Mr. Utley attended the Congregational church, of which his wife is a member, and he was prominent in Masonary, holding membership in Rock River Lodge, No. 612, A. F. & A. M.: Sterling Chapter, No. 8, R. A. M.; Sterling Commandery, No. 57, K. T.; and the Mystic Shrine. His political allegiance was given the republican party and in its work, growth and success he was deeply and actively interested. He was several times called to represent the second ward in the city council and exercised his official prerogatives in support of many practical and progressive measures. He was also the republican state central committeeman from his district for several terms and had a wide acquaintance among the distinguished political leaders of the state. Governor Deneen offered him a trusteeship of the Watertown hospital for the insane, but private business duties prevented his acceptance.
Perhaps no better estimate of his life, the character and the work of Mr. Utley can be given than in the words of the Sterling Gazette, which at the time of his death wrote: "Frank Utley, as he was known to nearly every man in Whiteside county, was a man of absolute and unswerving honesty, fearless in every act of his life and thoroughly conscientious in every duty, He was outspoken to the verge of harshness at times, but his was due to his innate honesty of purpose which caused him ever to speak his mind fully and clearly and straight to the point. He was a charming conversationalist and those who knew him best felt for him a friendship which is the privilege of only such gentlemanly natures as was his." [Source: History of Whiteside County, Illinois; By William W. Davis, M. A., Vol. 2; Chicago: The Pioneer Publishing Co., 1908]
W. P. Utley, residing on West Third street in Sterling, is one of Whiteside county's native sons, his birth having occurred at Como on the 25th of December, 1857. His parents were Dr. Henry and Caroline S. (Butler) Utley, natives of Oneida county, New York. The paternal grandfather, Henry Utley, was born in Rhode Island but for many years lived at Westerville, Oneida county, New York. In early life he was a tanner and saddler and later engaged in the harness-making business. He married Sarah Morse (a niece of S. B. F. Morse, of telegraph fame), who lived to be ninety-three years of age, and he was also a nonagenarian at his death. The Utley family is of English lineage. The maternal grandfather of our subject was a native of the Empire state and he and his wife, Mrs. Eunice Butler, were among the early pioneer settlers of Whiteside County. Both lived to an advance age, Mrs. Butler's death occurring when she had reached the age of ninety-two. Their family numbered three daughters and five sons.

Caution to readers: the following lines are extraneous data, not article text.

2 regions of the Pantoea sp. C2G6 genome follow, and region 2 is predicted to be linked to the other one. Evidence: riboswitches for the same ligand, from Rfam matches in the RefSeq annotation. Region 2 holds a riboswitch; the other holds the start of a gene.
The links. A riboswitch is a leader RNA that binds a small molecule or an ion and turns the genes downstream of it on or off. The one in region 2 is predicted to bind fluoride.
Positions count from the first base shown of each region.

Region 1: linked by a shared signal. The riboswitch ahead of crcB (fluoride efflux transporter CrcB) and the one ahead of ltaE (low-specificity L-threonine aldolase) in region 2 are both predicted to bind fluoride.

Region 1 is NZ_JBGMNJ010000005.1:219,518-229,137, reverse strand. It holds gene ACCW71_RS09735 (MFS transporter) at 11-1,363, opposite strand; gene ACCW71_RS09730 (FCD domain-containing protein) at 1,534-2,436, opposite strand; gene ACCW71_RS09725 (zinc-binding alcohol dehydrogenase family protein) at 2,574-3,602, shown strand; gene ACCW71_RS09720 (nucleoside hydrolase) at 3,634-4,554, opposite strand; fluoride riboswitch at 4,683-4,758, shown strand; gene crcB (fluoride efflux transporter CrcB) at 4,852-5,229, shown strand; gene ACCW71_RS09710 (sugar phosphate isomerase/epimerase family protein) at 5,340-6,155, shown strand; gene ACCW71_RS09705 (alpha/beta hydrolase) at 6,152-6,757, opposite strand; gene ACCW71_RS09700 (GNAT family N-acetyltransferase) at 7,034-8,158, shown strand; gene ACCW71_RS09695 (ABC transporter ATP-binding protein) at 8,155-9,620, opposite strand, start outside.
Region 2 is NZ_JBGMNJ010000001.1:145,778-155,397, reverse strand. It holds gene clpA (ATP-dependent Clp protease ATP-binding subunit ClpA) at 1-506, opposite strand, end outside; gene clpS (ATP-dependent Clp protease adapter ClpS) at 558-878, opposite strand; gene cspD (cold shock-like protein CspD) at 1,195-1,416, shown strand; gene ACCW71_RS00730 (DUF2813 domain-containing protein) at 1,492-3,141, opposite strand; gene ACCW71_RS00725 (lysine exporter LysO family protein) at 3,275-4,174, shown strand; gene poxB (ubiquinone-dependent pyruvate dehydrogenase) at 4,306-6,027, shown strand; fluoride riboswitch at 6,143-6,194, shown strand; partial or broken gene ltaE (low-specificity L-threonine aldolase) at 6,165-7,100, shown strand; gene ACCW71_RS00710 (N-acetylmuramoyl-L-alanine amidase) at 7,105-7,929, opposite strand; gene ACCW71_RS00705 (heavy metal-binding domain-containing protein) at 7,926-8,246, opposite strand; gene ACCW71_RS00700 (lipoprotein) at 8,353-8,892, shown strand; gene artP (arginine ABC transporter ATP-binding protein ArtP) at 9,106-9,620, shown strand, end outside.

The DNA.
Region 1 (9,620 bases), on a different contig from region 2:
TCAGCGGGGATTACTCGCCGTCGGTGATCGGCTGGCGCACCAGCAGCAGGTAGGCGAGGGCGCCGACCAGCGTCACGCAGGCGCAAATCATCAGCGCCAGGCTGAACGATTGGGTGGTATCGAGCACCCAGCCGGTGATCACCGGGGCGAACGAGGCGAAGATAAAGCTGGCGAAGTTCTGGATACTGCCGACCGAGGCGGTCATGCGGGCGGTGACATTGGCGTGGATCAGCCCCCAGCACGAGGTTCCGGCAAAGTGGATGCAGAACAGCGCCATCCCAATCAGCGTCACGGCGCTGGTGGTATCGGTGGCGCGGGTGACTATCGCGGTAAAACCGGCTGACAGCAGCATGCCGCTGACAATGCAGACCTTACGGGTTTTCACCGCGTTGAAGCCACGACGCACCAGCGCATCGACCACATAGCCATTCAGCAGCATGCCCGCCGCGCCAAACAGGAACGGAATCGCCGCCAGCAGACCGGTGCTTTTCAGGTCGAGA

Dr. Henry Utley, who devoted his life to the practice of medicine and surgery, served his country as a surgeon in the Seventy-fifth Illinois Volunteers in the Civil war. He was born at Westernville, New York, June 22, 1822, and was reared to manhood in Oneida county, New York, where his wife spent her girlhood days also. Following their marriage they lived at Turin, New York, and in 1856 came to the middle west, settling in Como, Illinois. There Dr. Utley practiced his profession until 1868, when he became a member of the medical fraternity of Sterling, where he continued throughout his remaining days, passing away in April, 1905, at the age of seventy-four. His wife died at the home of her son, H. B. Utley, in Chicago. Both were members of the Baptist church and Mrs. Utley took a very active and helpful part in the church work. In their family were four sons, of whom Edward died in early childhood. Joseph F., also deceased, was born in New York in 1850 and came west with his parents in 1856. He married Caroline B. Richards and their children were Mrs. Florence Schmoeger and Edward, both deceased; Pauline; Mildred; and Theodore. Henry B. Utley, the next of the family, was also born in New York in 1854 and was therefore but two years of age when the family located in Como, Illinois. He now resides in Chicago, being manager of the purchasing department for the International Harvester Company. He was married at Sterling to Martha Harden and to them were born five children: Edith, who died in infancy; Mrs. Bessie Oliver; John; Paul and Margaret. William P. Utley, of this review, completes the family. William P. Utley was reared to manhood in Sterling and attended the public schools, being graduated from the second ward high school under Professor Albert Bayliss, afterward state superintendent of instruction in Illinois. He next entered the Northwestern University at Evanston and when his education was completed Mr. Utley spent one year as local editor with the Sterling Gazette, after which he engaged with the McCormick Harvesting Machine Company as general agent, with headquarters at Mason City, Iowa, where he remained for over two years. On returning to Sterling he spent five years in this city and then went to Chicago, where he engaged in the Wholesale coal business for about seventeen years, making his home during that period in Oak Park. In 1903 he returned to Sterling, where he now resides.